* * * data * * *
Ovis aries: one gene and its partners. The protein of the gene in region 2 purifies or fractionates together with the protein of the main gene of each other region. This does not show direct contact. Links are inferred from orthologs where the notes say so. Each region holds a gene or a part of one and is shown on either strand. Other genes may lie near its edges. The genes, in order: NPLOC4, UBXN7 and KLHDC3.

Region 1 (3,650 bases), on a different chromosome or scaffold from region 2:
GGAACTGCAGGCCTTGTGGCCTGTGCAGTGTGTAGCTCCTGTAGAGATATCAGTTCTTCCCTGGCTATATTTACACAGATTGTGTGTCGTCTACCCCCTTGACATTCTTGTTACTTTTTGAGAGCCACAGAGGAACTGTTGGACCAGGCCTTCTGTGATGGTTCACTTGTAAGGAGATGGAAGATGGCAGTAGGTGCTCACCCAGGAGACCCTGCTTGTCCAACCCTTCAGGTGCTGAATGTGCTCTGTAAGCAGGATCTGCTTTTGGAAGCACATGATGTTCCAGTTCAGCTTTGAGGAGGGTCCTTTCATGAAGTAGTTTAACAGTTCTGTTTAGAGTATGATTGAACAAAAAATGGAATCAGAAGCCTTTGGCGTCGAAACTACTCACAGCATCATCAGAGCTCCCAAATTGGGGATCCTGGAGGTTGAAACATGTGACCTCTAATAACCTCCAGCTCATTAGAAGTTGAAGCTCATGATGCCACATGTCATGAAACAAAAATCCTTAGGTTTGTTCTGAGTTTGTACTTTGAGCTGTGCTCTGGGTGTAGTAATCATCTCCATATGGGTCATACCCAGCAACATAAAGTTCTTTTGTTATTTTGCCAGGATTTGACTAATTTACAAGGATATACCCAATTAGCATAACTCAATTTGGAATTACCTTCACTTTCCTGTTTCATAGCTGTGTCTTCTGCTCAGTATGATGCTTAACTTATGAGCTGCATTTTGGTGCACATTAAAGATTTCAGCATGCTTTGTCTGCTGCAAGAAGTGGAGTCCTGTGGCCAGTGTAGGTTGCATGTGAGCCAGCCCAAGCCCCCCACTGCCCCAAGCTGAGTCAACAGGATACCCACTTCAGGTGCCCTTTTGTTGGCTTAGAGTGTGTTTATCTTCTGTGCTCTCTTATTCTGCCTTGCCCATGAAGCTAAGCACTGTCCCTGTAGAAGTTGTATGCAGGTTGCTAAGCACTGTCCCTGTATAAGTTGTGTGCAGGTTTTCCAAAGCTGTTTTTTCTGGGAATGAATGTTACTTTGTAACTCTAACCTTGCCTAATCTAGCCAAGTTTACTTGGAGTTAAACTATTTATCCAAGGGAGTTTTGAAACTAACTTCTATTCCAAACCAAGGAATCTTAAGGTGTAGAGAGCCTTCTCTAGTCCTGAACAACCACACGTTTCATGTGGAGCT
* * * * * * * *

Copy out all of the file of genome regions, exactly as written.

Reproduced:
Ovis aries: one gene and its partners. The protein of the gene in region 2 purifies or fractionates together with the protein of the main gene of each other region. This does not show direct contact. Links are inferred from orthologs where the notes say so. Each region holds a gene or a part of one and is shown on either strand. Other genes may lie near its edges. The genes, in order: NPLOC4, UBXN7 and KLHDC3.

Region 1 (3,650 bases), on a different chromosome or scaffold from region 2:
GGAACTGCAGGCCTTGTGGCCTGTGCAGTGTGTAGCTCCTGTAGAGATATCAGTTCTTCCCTGGCTATATTTACACAGATTGTGTGTCGTCTACCCCCTTGACATTCTTGTTACTTTTTGAGAGCCACAGAGGAACTGTTGGACCAGGCCTTCTGTGATGGTTCACTTGTAAGGAGATGGAAGATGGCAGTAGGTGCTCACCCAGGAGACCCTGCTTGTCCAACCCTTCAGGTGCTGAATGTGCTCTGTAAGCAGGATCTGCTTTTGGAAGCACATGATGTTCCAGTTCAGCTTTGAGGAGGGTCCTTTCATGAAGTAGTTTAACAGTTCTGTTTAGAGTATGATTGAACAAAAAATGGAATCAGAAGCCTTTGGCGTCGAAACTACTCACAGCATCATCAGAGCTCCCAAATTGGGGATCCTGGAGGTTGAAACATGTGACCTCTAATAACCTCCAGCTCATTAGAAGTTGAAGCTCATGATGCCACATGTCATGAAACAAAAATCCTTAGGTTTGTTCTGAGTTTGTACTTTGAGCTGTGCTCTGGGTGTAGTAATCATCTCCATATGGGTCATACCCAGCAACATAAAGTTCTTTTGTTATTTTGCCAGGATTTGACTAATTTACAAGGATATACCCAATTAGCATAACTCAATTTGGAATTACCTTCACTTTCCTGTTTCATAGCTGTGTCTTCTGCTCAGTATGATGCTTAACTTATGAGCTGCATTTTGGTGCACATTAAAGATTTCAGCATGCTTTGTCTGCTGCAAGAAGTGGAGTCCTGTGGCCAGTGTAGGTTGCATGTGAGCCAGCCCAAGCCCCCCACTGCCCCAAGCTGAGTCAACAGGATACCCACTTCAGGTGCCCTTTTGTTGGCTTAGAGTGTGTTTATCTTCTGTGCTCTCTTATTCTGCCTTGCCCATGAAGCTAAGCACTGTCCCTGTAGAAGTTGTATGCAGGTTGCTAAGCACTGTCCCTGTATAAGTTGTGTGCAGGTTTTCCAAAGCTGTTTTTTCTGGGAATGAATGTTACTTTGTAACTCTAACCTTGCCTAATCTAGCCAAGTTTACTTGGAGTTAAACTATTTATCCAAGGGAGTTTTGAAACTAACTTCTATTCCAAACCAAGGAATCTTAAGGTGTAGAGAGCCTTCTCTAGTCCTGAACAACCACACGTTTCATGTGGAGCT